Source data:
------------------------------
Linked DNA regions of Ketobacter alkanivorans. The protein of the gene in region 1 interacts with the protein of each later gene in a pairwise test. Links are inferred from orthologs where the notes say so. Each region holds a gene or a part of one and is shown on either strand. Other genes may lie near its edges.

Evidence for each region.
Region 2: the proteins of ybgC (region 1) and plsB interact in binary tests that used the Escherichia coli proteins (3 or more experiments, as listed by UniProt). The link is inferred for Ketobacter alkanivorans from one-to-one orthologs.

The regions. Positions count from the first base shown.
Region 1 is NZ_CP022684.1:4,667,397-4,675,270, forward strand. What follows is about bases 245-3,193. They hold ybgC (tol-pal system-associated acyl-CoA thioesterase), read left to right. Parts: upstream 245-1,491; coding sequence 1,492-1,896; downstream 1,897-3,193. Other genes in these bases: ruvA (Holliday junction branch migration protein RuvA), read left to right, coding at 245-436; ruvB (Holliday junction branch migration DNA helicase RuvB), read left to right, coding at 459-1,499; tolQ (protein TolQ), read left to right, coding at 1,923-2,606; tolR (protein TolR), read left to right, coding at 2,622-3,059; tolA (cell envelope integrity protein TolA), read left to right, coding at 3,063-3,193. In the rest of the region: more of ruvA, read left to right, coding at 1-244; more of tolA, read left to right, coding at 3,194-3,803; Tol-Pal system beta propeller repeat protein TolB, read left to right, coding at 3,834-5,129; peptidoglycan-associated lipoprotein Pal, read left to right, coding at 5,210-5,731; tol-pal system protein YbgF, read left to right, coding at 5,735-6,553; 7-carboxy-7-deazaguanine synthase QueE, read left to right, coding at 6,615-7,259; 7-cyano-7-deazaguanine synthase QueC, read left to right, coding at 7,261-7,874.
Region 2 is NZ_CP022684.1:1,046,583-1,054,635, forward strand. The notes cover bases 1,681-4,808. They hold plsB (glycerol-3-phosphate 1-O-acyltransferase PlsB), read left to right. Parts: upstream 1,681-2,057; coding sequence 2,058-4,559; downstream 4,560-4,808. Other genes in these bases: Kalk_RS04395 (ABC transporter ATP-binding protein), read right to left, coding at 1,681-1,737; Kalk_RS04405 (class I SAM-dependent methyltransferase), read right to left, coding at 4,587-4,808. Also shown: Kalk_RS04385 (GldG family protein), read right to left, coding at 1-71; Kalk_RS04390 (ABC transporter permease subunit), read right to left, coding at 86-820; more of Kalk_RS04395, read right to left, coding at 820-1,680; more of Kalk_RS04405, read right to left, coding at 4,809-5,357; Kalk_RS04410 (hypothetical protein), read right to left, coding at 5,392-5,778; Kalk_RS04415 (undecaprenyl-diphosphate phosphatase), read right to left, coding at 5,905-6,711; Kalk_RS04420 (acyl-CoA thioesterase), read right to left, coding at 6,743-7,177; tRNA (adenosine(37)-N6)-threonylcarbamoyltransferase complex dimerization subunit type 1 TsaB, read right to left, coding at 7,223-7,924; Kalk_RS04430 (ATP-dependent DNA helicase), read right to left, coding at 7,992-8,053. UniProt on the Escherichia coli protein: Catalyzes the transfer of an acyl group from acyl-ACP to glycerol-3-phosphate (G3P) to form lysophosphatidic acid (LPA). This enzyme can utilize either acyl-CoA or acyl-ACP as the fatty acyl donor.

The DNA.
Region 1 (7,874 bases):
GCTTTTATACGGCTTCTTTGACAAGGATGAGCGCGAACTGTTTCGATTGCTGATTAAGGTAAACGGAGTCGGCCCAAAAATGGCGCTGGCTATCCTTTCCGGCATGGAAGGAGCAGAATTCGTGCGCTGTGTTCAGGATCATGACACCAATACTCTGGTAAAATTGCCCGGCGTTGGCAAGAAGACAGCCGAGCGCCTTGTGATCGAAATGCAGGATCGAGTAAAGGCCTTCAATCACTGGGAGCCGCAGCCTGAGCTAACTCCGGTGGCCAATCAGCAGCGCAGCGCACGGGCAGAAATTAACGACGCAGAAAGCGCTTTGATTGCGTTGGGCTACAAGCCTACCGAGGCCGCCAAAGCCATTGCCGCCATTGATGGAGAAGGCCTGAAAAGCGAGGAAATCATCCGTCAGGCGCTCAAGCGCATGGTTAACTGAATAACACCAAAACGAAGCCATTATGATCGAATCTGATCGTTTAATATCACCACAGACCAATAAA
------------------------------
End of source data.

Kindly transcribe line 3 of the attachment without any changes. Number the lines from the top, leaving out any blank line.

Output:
Region 2: the proteins of ybgC (region 1) and plsB interact in binary tests that used the Escherichia coli proteins (3 or more experiments, as listed by UniProt). The link is inferred for Ketobacter alkanivorans from one-to-one orthologs.